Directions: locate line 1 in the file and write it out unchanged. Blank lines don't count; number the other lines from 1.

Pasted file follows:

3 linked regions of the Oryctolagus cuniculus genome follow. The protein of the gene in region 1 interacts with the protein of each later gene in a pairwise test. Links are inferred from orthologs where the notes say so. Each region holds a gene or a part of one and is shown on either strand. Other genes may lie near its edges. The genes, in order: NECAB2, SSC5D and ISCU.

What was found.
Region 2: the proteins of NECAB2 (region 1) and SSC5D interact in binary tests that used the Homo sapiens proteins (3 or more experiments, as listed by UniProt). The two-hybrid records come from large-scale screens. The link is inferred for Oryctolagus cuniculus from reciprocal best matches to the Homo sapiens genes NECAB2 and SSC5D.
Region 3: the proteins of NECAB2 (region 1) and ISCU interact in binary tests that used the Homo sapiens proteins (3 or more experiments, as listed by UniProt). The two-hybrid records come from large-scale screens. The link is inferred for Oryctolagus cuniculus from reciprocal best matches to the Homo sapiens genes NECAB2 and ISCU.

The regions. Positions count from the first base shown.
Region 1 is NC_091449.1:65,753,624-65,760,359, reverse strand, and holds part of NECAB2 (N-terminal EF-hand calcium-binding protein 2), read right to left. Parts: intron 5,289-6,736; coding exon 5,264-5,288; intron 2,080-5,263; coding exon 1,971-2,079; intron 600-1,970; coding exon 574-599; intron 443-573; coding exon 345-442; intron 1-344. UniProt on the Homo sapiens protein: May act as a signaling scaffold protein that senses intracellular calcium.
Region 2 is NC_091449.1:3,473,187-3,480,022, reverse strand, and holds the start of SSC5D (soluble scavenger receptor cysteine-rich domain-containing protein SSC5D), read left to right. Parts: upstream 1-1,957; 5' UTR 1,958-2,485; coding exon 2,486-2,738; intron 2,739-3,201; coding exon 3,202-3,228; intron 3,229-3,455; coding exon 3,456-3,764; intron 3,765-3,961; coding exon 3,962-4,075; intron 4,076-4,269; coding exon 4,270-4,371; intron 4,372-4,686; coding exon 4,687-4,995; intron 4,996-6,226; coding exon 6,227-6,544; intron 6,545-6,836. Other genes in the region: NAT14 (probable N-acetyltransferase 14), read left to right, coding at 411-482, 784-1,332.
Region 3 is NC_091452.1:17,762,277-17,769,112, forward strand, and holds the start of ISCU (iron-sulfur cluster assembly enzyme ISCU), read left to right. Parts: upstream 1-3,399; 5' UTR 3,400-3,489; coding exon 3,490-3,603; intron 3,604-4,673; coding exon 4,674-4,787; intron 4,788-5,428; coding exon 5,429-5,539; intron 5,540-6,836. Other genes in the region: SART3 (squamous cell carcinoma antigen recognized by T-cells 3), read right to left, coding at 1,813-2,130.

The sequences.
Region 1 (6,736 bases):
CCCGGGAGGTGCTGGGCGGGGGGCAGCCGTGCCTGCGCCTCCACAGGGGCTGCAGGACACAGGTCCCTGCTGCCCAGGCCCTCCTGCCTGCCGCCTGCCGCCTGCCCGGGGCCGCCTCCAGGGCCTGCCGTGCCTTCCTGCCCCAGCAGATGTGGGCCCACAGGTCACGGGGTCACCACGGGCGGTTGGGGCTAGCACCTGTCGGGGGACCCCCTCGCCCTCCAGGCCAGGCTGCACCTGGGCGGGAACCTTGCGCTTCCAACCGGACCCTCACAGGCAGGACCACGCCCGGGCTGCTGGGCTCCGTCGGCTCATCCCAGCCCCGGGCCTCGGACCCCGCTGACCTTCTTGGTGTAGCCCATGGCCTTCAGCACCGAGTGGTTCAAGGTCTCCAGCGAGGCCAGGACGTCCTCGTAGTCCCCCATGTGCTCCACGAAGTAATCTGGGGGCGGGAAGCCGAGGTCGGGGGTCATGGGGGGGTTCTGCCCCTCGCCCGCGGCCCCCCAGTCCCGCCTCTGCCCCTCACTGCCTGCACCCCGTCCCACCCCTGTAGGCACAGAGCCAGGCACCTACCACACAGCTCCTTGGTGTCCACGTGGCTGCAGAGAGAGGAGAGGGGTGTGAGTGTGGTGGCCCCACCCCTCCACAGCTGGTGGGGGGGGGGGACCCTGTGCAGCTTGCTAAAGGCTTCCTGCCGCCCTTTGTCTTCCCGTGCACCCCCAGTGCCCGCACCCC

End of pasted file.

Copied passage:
3 linked regions of the Oryctolagus cuniculus genome follow. The protein of the gene in region 1 interacts with the protein of each later gene in a pairwise test. Links are inferred from orthologs where the notes say so. Each region holds a gene or a part of one and is shown on either strand. Other genes may lie near its edges. The genes, in order: NECAB2, SSC5D and ISCU.